With Americans spending sweaty, sleepless nights preoccupied by thoughts of pending war amid fervent world opposition, terrorists armed with nerve gas and an economy hitting rock bottom and starting to dig, Rabbi Naomi Levy has a suggestion: Start praying.
But God, she reminds, is not Monty Hall.
And prayer, she adds, is not the same as driving a hard bargain with the Supreme Being.
"People I have worked with prayed because they couldn't conceive a child, and, at the beginning, they were praying, 'God, if only you can give us a child, we'll make a huge donation to the synagogue.' That's what I call the 'Let's Make a Deal' prayer," said Levy, a former pulpit rabbi in Venice, Calif., and now a full-time author, speaker and mom.
"With each passing month they were unable to conceive, and the husband told me he had started to get very angry at God. And one day he had an epiphany. Prayer wasn't about bargaining, it was about finding strength. When he prayed, he started to get the strength he needed. It didn't lead to the conception of a child, but it did lead them to open their eyes to the possibility of adoption."
Last weekend, the Conservative rabbi noted with obvious satisfaction, the couple named their second adopted child.
Levy, the author of several books about prayer and healing, including "To Begin Again" and "Talking to God," will be the keynote speaker on Wednesday, March 26 for the S.F.-based Jewish Community Federation Women's Alliance 11th annual "Power of One" dinner. The evening event will be held at the Westin St. Francis Hotel in San Francisco.
Levy refers to prayer as "a gift" and feels a troubled time such as this is a great time to unwrap that gift.
"We can pray for peace. Those of us who oppose the war can not only pray but strive for peace, take action to create peace or call for peace," she said.
"And at the same time, we can pray for the well-being of our armed forces and of all innocent people."
Prayer, however, is not enough. One must not only pray for what he or she desires, but, as Levy noted, strive to make it so.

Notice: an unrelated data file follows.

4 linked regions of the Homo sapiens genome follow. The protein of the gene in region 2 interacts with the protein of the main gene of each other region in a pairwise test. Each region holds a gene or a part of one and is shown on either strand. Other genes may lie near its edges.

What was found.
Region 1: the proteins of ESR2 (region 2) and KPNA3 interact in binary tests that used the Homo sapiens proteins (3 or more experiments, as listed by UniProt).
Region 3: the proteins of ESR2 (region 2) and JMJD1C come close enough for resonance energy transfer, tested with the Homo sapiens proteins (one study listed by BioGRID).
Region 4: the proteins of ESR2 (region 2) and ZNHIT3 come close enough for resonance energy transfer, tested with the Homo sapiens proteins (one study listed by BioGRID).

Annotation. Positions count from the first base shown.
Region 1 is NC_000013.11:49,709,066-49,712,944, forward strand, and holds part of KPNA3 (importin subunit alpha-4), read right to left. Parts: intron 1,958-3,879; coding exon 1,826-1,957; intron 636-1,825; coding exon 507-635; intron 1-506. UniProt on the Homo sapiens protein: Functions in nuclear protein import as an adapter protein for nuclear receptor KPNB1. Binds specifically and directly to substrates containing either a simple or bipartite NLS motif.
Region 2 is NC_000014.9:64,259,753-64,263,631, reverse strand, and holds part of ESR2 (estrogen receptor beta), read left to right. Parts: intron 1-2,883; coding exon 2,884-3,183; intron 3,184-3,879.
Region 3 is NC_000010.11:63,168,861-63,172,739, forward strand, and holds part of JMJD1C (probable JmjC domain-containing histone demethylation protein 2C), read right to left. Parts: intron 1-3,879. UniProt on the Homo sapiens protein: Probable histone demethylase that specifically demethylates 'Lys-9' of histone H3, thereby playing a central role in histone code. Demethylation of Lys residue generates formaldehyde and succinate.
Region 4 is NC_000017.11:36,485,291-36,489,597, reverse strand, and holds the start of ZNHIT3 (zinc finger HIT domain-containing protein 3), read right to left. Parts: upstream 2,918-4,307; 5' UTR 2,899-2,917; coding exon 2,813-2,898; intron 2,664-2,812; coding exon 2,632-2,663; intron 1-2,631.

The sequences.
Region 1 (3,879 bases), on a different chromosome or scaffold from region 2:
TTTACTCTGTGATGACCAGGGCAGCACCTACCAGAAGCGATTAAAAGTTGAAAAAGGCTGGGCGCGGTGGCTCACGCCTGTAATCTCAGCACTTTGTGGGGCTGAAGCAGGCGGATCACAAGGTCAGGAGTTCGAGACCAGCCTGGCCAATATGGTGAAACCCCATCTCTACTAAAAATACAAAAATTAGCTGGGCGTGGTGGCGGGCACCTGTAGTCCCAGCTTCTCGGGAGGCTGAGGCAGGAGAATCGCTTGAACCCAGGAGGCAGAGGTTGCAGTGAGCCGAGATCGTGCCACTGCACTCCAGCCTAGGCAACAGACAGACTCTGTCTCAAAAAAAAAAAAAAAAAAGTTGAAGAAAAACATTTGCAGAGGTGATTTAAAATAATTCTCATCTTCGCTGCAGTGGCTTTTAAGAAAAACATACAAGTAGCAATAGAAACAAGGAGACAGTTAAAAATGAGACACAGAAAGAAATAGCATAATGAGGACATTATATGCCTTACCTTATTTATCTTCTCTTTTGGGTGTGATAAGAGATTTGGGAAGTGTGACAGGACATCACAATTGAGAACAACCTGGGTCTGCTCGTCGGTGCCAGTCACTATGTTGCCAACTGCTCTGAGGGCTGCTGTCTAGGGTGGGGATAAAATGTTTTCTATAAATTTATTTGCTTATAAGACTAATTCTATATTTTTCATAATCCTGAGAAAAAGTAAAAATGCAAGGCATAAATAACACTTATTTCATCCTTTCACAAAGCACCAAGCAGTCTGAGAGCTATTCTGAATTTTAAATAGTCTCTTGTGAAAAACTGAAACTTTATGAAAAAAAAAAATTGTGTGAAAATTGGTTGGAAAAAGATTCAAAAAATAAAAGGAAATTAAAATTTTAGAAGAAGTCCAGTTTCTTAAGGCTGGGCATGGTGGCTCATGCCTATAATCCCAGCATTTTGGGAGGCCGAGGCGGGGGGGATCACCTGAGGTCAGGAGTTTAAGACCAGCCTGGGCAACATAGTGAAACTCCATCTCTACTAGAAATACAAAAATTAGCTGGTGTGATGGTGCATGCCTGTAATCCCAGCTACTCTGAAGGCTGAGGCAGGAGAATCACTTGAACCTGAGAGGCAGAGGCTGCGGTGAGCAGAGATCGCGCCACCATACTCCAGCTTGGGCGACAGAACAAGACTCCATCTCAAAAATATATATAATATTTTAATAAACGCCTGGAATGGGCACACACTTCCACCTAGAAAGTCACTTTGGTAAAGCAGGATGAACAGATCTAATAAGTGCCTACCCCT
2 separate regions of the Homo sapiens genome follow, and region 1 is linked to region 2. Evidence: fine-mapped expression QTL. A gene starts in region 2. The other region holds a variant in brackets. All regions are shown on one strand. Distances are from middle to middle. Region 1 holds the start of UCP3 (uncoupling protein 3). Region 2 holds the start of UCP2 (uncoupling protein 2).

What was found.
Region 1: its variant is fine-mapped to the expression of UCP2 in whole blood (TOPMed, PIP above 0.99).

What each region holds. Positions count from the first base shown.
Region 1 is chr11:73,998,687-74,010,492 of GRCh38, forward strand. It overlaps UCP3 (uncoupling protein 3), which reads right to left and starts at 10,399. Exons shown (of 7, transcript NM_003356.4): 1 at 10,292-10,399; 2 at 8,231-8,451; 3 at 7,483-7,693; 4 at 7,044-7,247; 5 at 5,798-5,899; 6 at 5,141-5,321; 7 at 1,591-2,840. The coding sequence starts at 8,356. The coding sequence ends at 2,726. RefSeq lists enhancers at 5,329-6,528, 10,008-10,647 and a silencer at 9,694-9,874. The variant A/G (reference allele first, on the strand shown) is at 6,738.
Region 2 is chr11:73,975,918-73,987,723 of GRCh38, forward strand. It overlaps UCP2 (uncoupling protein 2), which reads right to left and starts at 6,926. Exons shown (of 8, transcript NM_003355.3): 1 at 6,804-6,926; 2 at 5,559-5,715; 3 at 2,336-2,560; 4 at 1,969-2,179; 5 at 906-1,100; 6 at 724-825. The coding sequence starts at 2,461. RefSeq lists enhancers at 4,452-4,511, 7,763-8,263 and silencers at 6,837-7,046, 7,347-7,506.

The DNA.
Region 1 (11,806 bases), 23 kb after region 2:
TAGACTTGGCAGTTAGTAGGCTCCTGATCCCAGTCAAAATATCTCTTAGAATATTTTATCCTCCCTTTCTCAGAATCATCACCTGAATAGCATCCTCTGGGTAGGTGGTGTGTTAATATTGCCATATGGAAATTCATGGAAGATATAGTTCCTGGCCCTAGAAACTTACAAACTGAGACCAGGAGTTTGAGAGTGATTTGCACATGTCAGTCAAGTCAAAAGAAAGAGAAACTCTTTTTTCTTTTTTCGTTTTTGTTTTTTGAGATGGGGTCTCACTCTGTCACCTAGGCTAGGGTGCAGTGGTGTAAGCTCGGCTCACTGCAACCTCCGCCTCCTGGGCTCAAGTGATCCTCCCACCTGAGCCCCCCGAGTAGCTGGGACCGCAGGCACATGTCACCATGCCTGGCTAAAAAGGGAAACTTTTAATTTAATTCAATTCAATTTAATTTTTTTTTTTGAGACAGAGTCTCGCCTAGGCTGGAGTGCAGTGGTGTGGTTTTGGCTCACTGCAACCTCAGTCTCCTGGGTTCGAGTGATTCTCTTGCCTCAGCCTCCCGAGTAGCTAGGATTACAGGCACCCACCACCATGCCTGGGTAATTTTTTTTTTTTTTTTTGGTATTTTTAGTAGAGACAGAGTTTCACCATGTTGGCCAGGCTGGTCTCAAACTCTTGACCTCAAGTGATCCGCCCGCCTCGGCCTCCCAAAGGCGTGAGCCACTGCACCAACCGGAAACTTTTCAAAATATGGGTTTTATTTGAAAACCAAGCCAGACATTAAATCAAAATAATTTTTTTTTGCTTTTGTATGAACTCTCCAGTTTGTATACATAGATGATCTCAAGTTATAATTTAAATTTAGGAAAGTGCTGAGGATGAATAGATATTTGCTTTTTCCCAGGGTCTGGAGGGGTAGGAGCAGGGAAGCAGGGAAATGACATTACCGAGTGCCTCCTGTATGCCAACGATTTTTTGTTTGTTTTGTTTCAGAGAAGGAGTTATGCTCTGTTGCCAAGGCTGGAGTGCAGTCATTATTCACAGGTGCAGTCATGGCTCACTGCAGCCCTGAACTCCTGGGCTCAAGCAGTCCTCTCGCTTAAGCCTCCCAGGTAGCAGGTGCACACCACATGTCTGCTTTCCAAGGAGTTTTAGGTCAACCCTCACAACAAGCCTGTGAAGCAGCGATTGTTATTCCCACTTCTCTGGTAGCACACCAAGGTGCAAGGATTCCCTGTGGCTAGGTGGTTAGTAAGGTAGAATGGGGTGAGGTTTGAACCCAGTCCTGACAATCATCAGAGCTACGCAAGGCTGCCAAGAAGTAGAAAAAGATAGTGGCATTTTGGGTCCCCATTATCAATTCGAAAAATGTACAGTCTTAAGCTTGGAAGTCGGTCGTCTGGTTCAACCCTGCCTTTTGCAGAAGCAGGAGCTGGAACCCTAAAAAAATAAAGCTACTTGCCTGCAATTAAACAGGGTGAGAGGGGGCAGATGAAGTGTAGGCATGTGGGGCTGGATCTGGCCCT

In listening to our uncensored inner monologue, prayer allows us to know what we really want.
"I don't think that God is like a vending machine. You can't put a prayer in here and pop out an answer to your prayers over there," she said.
"My belief is prayer can lend meaning to our lives…I think that by praying we can add a whole new level of content and meaning into our lives."
A number of people Levy meets tell her they feel close to God but don't feel going to synagogue is a spiritual experience for them. Prayer, however, need not be at the synagogue, Levy reminds. You can pray in the shower, at work or in the car. (She's even penned a prayer for driving, imploring one not to be impetuous, ill-tempered or take others' lives in your hands just because you want to make a light.)
"My passion right now is teaching people that prayer doesn't have to come from siddur [the prayerbook] alone. And if you don't know how to pray in the traditional prayers, that doesn't mean you can't pray," she said.
"A lot of times people think they don't know the prayers so they can't pray. I think most Jews don't know the prayers, so they feel cut off from God. But you don't have to be able to speak Hebrew. You don't have to believe in God in order to pray."
"If I tell people I don't believe in God, it doesn't mean I can't say in the morning, 'May I be patient today, may I find strength today and treat people in a way that is kind and generous and keep my eyes open to all possibilities.' There are many ways to pray that don't involve facing God," she explained.
"If you literally take a minute out of your morning to prepare spiritually for the day, I believe doing that can truly transform the way we treat our children and spouses and colleagues, the way we drive, the way we face inconveniences and frustrations."
Naomi Levy will speak on Wednesday, March 26 at the Jewish Community Federation's Women's Alliance 11th annual "Power of One" dinner at the Westin St. Francis Hotel, 335 Powell St., S.F. Registration is at 5 p.m. The event is for women making a $365 donation to the 2003 campaign (new attendees may donate $180). Tickets: $78. Information: Shany Chinsky, (650) 919-2107.